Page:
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Tumor-targeting Nanodevices

Photonics.com
Sep 2008
SAN DIEGO, Calif., Sept. 12, 2008 – Dubbed nano-sized cargo ships, scientists from UC San Diego, UC Santa Barbara and MIT are boasting a nanodevice that sails through the bloodstream and attacks cancerous tumors, while avoiding rapid removal by the body’s natural immune system.

“The idea involves encapsulating imaging agents and drugs into a protective ‘mother ship’ that evades the natural processes that normally would remove these payloads if they were unprotected,” said Michael Sailor, a professor of chemistry and biochemistry at UCSD who headed the team of chemists, biologists and engineers. “These mother ships are only 50 nanometers in diameter, or 1,000 times smaller than the diameter of a human hair, and are equipped with an array of molecules on their surfaces that enable them to find and penetrate tumor cells in the body.”Nano-Cargo-Ship.jpg


A vial of anti-cancer nano ships glows red under a black light. The particles glow red because they contain fluorescent "quantum dot" nanoparticles. Photo courtesy of Luo Gu, UC San Diego.

These microscopic cargo ships could one day provide the means to more effectively deliver toxic anti-cancer drugs to tumors in high concentrations without negatively impacting other parts of the body.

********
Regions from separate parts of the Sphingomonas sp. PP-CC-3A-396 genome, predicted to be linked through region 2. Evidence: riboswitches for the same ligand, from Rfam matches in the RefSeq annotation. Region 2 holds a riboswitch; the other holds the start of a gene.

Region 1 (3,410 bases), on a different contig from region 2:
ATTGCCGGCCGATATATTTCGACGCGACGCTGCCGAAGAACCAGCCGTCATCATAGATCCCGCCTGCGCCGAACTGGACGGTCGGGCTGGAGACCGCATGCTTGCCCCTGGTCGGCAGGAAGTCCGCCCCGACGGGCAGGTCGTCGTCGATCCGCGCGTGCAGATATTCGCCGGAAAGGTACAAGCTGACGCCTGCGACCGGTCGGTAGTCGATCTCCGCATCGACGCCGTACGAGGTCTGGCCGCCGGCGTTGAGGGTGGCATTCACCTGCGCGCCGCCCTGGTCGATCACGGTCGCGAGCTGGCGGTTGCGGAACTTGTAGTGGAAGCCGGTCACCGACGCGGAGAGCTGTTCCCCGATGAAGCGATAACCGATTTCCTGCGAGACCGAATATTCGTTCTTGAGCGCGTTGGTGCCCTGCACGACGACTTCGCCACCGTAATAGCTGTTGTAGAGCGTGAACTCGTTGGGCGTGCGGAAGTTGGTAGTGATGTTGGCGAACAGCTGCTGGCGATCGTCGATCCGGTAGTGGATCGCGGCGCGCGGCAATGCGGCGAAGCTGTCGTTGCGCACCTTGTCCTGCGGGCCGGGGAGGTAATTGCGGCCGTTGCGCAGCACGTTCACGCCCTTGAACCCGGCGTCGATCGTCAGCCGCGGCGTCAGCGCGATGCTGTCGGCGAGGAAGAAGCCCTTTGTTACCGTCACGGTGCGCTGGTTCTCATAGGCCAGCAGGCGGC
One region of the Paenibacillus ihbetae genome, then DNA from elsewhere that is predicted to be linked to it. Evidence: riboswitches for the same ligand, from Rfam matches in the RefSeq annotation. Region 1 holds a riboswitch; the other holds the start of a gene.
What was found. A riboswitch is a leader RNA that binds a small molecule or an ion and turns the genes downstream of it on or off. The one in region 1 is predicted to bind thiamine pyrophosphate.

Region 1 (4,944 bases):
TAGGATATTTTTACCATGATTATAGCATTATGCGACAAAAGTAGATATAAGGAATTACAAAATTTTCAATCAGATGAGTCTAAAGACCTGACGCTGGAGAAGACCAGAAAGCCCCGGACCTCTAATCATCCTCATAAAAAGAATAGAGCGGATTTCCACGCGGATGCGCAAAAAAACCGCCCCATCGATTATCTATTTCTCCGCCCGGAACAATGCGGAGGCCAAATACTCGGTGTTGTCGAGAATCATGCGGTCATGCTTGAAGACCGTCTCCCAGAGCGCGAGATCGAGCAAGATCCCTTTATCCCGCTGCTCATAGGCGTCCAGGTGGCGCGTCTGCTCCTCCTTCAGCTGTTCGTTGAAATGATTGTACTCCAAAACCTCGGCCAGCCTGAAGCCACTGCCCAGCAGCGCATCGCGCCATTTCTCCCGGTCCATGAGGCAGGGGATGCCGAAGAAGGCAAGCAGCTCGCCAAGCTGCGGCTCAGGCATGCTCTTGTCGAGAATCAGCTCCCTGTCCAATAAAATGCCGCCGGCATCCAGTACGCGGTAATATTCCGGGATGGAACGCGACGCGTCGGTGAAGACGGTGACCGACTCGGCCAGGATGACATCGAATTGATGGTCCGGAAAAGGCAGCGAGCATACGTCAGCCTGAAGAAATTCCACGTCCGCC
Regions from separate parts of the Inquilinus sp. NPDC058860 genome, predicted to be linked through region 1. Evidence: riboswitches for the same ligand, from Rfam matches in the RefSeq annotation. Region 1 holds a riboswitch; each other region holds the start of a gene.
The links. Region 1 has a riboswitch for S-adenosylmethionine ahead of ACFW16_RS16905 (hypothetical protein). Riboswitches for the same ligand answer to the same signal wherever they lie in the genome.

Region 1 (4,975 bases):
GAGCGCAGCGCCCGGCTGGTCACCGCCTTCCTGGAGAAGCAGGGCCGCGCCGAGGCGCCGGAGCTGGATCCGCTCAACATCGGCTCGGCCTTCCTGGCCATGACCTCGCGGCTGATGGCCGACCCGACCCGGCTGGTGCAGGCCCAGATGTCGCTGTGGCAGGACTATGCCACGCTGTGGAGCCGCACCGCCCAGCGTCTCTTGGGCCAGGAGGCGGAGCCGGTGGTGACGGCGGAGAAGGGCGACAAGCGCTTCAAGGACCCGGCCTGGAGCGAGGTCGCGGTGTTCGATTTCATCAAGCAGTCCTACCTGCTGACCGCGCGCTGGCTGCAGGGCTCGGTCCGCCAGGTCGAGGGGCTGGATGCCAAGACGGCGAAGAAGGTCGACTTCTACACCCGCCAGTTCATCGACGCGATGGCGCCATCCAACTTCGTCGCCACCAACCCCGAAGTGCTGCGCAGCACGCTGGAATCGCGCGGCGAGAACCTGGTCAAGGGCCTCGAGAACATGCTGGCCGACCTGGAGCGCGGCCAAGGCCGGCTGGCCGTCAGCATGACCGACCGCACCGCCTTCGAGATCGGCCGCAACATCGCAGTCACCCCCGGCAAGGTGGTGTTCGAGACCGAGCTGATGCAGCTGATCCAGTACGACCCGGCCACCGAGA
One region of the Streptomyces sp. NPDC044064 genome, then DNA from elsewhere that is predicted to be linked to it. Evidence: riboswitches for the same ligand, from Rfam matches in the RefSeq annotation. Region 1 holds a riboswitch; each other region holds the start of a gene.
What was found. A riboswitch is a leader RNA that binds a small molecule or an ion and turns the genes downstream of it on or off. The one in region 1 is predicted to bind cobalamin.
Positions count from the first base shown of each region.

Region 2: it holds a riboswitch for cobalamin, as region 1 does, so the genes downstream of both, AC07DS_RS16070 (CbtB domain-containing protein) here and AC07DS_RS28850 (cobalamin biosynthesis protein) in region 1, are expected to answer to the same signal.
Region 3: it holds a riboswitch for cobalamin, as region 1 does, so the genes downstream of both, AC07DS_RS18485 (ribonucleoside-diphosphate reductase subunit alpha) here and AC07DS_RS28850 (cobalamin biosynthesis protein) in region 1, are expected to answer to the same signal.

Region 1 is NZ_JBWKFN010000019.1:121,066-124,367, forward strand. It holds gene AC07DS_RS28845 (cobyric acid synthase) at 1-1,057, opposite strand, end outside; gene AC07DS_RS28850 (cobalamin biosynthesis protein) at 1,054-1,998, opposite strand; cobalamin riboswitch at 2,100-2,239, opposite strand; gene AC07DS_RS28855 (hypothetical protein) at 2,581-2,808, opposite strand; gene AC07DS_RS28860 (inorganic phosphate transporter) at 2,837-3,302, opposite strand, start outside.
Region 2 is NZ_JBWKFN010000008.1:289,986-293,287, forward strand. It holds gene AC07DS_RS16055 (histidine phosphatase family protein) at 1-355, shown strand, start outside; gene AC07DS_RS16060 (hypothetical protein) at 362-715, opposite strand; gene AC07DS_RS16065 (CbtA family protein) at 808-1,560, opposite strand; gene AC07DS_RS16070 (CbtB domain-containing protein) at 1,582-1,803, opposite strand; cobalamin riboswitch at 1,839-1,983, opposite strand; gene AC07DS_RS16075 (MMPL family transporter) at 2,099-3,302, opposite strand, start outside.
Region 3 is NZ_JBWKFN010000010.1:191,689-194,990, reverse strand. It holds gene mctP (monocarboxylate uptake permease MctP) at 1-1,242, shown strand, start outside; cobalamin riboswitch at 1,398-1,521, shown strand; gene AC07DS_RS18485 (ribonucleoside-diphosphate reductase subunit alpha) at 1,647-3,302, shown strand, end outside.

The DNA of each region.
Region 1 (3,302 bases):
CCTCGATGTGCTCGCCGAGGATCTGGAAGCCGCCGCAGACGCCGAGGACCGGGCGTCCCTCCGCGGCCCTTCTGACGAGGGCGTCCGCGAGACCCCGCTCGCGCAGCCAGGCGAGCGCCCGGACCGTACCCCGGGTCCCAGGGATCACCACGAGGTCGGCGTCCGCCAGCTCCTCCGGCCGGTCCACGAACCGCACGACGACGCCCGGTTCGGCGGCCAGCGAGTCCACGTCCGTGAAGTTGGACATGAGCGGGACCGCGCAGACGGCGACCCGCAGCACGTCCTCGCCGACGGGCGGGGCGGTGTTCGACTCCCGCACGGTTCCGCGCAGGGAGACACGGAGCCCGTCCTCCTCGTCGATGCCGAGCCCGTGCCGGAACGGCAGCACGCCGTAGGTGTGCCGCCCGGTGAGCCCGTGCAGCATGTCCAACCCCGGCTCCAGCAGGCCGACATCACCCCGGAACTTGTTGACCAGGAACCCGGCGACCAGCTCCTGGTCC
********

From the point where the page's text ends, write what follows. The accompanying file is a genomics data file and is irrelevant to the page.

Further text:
“Many drugs look promising in the laboratory, but fail in humans because they do not reach the diseased tissue in time or at concentrations high enough to be effective,” said Sangeeta Bhatia, a physician, bioengineer and professor of Health Sciences and Technology at MIT who played a key role in the development.

“These drugs don’t have the capability to avoid the body’s natural defenses or to discriminate their intended targets from healthy tissues. In addition, we lack the tools to detect diseases such as cancer at the earliest stages of development, when therapies can be most effective.”

The researchers designed the hull of the ships to evade detection by constructing them of specially modified lipids, a primary component of the surface of natural cells. The lipids were modified in such a way as to enable them to circulate in the bloodstream for many hours before being eliminated. This was demonstrated by the researchers in a series of experiments with mice.

The researchers also designed the material of the hull to be strong enough to prevent accidental release of its cargo while circulating through the bloodstream.  

Tethered to the surface of the hull is a protein called F3, a molecule that sticks to cancer cells.  Prepared in the laboratory of Erkki Ruoslahti, a cell biologist and professor at the Burnham Institute for Medical Research at UC Santa Barbara, F3 was engineered to specifically home in on tumor cell surfaces and then transport itself into their nuclei.

“We are now constructing the next generation of smart tumor-targeting nanodevices,” said Ruoslahti. “We hope that these devices will improve the diagnostic imaging of cancer and allow pinpoint targeting of treatments into cancerous tumors.”